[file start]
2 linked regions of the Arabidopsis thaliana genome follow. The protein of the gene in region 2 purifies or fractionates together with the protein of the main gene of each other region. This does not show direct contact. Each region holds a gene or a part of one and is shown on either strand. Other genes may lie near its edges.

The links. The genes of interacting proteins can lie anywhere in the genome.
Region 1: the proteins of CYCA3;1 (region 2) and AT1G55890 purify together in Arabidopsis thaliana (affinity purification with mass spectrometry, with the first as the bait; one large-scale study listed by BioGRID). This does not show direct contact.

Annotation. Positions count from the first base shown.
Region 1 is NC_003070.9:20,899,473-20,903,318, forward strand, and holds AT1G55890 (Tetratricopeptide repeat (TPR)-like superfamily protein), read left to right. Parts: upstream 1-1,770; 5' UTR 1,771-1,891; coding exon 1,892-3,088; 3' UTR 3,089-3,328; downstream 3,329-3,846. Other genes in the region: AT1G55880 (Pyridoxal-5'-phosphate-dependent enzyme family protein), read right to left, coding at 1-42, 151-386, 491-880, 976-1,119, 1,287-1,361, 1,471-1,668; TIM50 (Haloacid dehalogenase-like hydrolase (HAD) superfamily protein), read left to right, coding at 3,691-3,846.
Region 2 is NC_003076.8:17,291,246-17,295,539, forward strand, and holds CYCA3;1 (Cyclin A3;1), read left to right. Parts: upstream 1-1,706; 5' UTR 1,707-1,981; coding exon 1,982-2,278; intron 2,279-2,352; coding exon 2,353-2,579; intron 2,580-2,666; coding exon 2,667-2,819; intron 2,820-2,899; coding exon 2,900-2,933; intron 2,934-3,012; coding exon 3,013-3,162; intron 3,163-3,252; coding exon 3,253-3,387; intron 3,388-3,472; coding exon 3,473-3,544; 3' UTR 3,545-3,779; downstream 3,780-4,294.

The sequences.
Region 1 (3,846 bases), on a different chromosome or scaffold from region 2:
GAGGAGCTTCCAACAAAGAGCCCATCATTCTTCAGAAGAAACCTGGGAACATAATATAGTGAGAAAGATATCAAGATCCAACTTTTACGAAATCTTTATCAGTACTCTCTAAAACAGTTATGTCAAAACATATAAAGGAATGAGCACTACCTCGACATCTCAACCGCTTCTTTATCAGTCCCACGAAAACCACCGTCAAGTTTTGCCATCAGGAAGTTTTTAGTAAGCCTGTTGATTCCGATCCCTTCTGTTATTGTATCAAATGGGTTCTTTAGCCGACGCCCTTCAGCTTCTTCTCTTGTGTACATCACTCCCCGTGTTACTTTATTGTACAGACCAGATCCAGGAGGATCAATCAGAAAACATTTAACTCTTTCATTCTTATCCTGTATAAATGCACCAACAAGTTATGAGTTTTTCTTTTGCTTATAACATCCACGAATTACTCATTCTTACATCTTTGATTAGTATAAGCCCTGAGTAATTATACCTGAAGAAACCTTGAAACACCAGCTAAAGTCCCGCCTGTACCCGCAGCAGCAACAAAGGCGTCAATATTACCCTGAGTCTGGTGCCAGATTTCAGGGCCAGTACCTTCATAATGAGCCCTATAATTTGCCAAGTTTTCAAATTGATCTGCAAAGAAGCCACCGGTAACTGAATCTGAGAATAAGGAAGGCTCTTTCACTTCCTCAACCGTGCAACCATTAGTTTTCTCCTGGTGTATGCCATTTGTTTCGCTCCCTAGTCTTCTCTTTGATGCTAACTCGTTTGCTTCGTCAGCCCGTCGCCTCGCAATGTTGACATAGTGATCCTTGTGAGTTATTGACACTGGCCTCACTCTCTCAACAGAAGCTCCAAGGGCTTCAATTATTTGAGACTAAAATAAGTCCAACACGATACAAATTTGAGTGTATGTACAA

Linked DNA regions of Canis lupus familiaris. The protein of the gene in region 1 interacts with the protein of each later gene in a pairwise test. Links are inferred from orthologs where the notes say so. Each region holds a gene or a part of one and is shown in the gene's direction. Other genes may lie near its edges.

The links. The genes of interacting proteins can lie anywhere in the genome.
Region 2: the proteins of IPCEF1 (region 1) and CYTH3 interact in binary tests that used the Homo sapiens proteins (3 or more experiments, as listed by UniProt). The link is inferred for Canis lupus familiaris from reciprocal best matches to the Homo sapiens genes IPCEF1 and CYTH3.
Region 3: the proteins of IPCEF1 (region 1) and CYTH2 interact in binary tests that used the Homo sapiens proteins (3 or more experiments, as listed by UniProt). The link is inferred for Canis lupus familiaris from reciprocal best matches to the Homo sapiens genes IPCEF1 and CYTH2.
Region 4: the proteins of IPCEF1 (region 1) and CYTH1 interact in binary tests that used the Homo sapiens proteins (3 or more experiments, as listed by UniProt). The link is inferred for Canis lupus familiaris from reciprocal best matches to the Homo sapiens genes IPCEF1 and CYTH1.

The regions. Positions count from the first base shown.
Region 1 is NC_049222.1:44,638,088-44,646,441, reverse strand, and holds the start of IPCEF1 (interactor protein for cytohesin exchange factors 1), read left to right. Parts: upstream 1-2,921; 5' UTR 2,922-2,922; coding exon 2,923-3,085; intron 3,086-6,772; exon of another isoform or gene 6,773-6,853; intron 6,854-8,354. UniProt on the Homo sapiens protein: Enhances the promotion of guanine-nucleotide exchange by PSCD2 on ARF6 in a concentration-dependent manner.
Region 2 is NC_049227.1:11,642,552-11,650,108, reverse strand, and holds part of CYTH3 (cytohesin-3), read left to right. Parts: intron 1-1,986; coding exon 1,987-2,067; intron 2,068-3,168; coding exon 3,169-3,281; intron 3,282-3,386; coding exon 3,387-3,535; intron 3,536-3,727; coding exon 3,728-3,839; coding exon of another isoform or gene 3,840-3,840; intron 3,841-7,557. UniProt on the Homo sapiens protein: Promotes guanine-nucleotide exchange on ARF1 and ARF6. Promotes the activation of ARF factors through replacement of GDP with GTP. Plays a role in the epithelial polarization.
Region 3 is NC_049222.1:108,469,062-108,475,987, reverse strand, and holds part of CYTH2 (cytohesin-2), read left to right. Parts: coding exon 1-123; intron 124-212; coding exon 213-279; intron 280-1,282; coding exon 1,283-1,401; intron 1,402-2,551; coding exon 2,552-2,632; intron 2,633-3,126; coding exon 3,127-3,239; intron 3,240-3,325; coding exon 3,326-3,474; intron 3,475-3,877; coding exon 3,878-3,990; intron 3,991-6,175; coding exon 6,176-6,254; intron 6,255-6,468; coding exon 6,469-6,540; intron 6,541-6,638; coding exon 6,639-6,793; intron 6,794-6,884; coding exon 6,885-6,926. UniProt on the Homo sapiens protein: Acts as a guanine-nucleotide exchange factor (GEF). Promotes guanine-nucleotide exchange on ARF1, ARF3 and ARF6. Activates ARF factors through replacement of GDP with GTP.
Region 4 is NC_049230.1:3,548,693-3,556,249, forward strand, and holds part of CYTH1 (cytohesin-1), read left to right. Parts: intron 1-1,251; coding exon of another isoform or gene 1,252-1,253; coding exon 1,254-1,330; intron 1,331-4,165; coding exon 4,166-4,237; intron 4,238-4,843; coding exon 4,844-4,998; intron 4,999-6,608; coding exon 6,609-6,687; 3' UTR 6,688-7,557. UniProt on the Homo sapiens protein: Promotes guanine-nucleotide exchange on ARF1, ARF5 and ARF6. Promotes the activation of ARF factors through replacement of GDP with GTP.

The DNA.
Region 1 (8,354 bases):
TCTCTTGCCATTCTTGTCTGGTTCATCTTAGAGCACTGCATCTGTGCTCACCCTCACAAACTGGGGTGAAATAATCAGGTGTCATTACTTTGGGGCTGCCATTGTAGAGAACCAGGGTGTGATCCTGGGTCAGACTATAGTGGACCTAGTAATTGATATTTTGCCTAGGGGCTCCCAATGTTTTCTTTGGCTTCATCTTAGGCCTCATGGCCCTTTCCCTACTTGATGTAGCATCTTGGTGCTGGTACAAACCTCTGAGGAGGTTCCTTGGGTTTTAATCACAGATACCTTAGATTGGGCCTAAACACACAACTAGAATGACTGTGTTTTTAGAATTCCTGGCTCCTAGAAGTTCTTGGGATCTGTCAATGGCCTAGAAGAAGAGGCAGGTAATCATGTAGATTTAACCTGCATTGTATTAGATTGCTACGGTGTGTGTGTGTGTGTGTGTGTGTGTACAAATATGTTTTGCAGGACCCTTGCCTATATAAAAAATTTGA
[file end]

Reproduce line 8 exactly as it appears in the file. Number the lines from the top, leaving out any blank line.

Region 1 (3,846 bases), on a different chromosome or scaffold from region 2: